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Randomized Maintenance Therapy with Azacitidine (Vidaza) in Older Patients (≥ 60 years of age) with Acute Myeloid Leukemia (AML) and Refractory Anemia with Excess of Blasts (RAEB, RAEB-t). Results of the HOVON97 Phase III Randomized Multicentre Study (EudraCT 2008-001290-15)

Geert Huls, Dana Chitu, Violaine Havelange, Mojca Jongen-Lavrencic, Arjen van de Loosdrecht, Bart J. Biemond, Harm Sinnege, Beata Hodossy, Carlos Graux, Marinus van Marwijk Kooij, Okke de Weerdt, Dimitri Breems, Saskia Klein, Jurgen Kuball, Gert J. Ossenkoppele, Bob Lowenberg and Edo Vellenga

Abstract

Purpose: The prevention of relapse is the major therapeutic challenge in older patients with acute myeloid leukemia (AML) who have obtained a complete remission on intensive chemotherapy. There is no established post-remission treatment for prevention of relapse in this setting, except allo HSCT. This randomized phase III study (HOVON97) in older patients (≥ 60 years) with AML or MDS-RAEB in CR/CRi after at least 2 cycles of intensive chemotherapy assessed the value of azacitidine as post remission therapy (in comparison to observation) with respect to the disease free survival (primary endpoint) and overall survival (secondary endpoint).

Patients and methods: In total 117 patients were randomly 1:1 assigned to either observation (control group ) or azacitidine maintenance (aza group), 50 mg/m2, s.c., day 1-5, q 4 weeks, until relapse for a maximum of 12 cycles. The study was powered to detect improvement in disease free survival (DFS) after 1 year from 40% to 60% (power 80%, two-sided test at 5% significance). The current pre-final evaluation after study closure is based on the first 109 patients with at least one year follow-up. The 2 arms (56 control patients vs 53 aza maintenance patients) were comparable with regard to age (60-81 years, median 69 years), performance status, peripheral blood counts and cytogenetics. Although all patients had < 5% bone marrow blasts at randomization, one patient in the aza group had a relapse prior to start aza maintenance.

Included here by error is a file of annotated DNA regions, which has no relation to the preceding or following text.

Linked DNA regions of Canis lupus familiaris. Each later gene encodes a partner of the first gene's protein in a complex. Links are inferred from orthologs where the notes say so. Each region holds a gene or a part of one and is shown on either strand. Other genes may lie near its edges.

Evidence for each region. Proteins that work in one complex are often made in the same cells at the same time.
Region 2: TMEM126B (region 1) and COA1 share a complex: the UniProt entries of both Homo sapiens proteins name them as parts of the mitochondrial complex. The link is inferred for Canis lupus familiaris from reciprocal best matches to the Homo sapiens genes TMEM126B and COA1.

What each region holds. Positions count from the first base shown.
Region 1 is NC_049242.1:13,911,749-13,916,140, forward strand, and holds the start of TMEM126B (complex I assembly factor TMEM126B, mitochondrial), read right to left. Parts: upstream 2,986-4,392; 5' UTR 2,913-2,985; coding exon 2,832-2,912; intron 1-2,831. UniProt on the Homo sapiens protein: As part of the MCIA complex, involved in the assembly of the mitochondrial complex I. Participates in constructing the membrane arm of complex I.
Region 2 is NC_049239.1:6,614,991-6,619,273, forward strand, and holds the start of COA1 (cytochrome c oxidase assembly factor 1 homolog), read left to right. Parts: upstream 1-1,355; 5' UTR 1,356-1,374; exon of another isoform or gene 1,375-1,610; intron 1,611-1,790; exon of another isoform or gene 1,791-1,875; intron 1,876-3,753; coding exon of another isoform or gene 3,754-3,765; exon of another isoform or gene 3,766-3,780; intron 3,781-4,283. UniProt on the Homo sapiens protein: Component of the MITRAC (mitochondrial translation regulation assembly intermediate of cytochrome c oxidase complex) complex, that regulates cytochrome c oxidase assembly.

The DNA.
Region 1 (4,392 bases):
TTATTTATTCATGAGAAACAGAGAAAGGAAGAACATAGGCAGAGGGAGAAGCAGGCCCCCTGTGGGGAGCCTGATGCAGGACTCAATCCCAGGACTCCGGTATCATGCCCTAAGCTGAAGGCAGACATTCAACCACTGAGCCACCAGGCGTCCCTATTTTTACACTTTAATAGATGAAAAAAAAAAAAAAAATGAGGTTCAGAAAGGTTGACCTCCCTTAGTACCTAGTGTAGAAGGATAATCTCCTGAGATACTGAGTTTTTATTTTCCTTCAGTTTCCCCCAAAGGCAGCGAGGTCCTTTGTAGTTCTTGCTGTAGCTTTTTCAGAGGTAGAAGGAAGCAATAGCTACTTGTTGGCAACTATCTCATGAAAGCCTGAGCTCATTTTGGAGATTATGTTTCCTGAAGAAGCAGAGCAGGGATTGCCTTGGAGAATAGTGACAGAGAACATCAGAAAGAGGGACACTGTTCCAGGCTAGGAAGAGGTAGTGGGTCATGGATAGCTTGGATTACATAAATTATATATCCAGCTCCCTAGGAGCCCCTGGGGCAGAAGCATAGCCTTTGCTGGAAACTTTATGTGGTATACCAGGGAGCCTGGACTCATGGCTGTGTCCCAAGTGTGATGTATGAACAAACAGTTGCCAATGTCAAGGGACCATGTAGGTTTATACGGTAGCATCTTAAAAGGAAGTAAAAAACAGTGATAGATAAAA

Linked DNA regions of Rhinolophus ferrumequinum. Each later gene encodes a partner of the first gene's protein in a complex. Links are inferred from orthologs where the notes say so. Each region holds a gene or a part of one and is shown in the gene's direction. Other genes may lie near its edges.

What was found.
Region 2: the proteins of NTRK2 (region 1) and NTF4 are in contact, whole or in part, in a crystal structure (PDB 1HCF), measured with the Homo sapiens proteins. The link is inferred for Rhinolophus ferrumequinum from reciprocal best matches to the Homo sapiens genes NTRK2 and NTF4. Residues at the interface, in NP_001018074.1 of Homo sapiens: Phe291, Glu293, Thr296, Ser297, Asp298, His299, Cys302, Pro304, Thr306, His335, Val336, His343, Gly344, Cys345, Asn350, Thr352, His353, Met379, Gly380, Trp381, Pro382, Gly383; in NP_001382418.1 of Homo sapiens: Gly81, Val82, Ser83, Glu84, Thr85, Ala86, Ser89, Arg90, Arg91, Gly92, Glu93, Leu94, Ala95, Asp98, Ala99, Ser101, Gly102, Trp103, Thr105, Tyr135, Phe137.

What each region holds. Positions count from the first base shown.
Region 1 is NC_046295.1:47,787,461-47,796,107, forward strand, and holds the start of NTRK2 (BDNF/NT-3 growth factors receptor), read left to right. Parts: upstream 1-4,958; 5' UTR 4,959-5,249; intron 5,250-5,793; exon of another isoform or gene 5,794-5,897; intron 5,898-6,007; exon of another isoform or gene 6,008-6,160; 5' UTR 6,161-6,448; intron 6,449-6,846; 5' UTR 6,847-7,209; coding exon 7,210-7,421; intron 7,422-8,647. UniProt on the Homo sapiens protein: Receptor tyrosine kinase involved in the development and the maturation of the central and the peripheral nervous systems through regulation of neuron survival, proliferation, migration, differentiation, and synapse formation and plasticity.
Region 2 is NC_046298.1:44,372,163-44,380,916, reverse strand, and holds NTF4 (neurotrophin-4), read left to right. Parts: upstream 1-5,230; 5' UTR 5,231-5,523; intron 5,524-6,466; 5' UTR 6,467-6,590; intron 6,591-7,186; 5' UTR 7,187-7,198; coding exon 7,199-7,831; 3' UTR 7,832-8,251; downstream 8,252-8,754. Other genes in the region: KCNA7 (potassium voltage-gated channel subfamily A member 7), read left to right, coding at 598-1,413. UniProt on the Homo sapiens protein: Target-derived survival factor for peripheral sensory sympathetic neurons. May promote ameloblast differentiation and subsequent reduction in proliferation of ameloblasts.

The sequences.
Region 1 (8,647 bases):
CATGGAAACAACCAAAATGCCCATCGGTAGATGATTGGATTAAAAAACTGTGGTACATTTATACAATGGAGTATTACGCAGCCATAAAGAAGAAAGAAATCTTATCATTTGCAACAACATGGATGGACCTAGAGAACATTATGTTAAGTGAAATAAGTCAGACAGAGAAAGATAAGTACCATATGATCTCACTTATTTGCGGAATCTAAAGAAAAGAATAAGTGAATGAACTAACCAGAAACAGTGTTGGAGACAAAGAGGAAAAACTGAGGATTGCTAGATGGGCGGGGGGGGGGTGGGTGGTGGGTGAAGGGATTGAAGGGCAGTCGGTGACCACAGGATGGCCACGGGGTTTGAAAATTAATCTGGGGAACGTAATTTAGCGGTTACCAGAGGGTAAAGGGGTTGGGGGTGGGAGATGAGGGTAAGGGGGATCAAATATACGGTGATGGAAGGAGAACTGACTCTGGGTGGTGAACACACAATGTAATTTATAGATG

Results: A total of 52 patients received at least 1 cycle of aza. Subsequently, 44, 40, 34 and 32 patients received at least 3, 6, 9 and 12 cycles respectively. The maintenance treatment with aza was feasible, as, during the first 4 cycles, most treatments could be given according to schedule (87% < 30 days interval and 9% 30-40 day interval), at full dose (98%) and without transfusions (95%). The absolute number of AE's grade ≥ 2 were 417 in the control group and 474 in the aza group. The difference in DFS between the two arms was statistically significant in the cohort of patients in this pre-final analysis (Cox regression; p=0.005). The 12 months DFS was estimated at 39% for the control group and at 63% for the aza group. The difference in overall survival (OS) between the two groups currently is not statistically significant in the cohort of patients in this pre-final analysis (Cox regression; p=0.35). In total 31 patients in the control group and 11 patients in the aza group received therapy while off protocol after relapse (control group vs aza group: 7 vs 2 patients received azacitidine; 18 vs 5 patients received other chemotherapy; 6 vs 4 patients received other treatment; 8 vs 1 patients received allogeneic hematopoietic cell transplantation (HCT)). One of the control patients received allogeneic HCT in CR. After censoring patients who received an allogeneic HCT (n=9 and n=1 in control group and aza group respectively) the difference in OS was statistically different (Cox regression; p=0.04). The 12 months OS (after censoring allo transplanted patients) was estimated at 64% for the control group and 83% for the aza group. A planned subgroup analysis (CR vs CRi at inclusion) revealed that patients with platelet count ≥ 100 x 109/L had a significant better OS in favor of aza maintenance treatment (logrank; p=0.01).

Conclusion: Post-remission treatment with aza in older AML patients in CR/CRi after at least 2 cycles of intensive chemotherapy significantly improves DFS (p=0.005). When patients who received an allo HSCT were censored at time of transplant, the difference in OS between both arms was also significantly different (p=0.04), in favor of aza maintenance treatment

Disclosures Huls: Celgene: Consultancy; J&J: Consultancy. Kuball: Miltenyi: Research Funding; Gadeta (www.gadeta.nl): Consultancy, Equity Ownership, Patents & Royalties: on gdT cells and receptors and isolation strategies , Research Funding. Ossenkoppele: J&J: Consultancy, Honoraria; Celgene: Honoraria, Research Funding; Roche: Honoraria; Karyopharm: Consultancy, Research Funding; Novartis: Research Funding.

  • * Asterisk with author names denotes non-ASH members.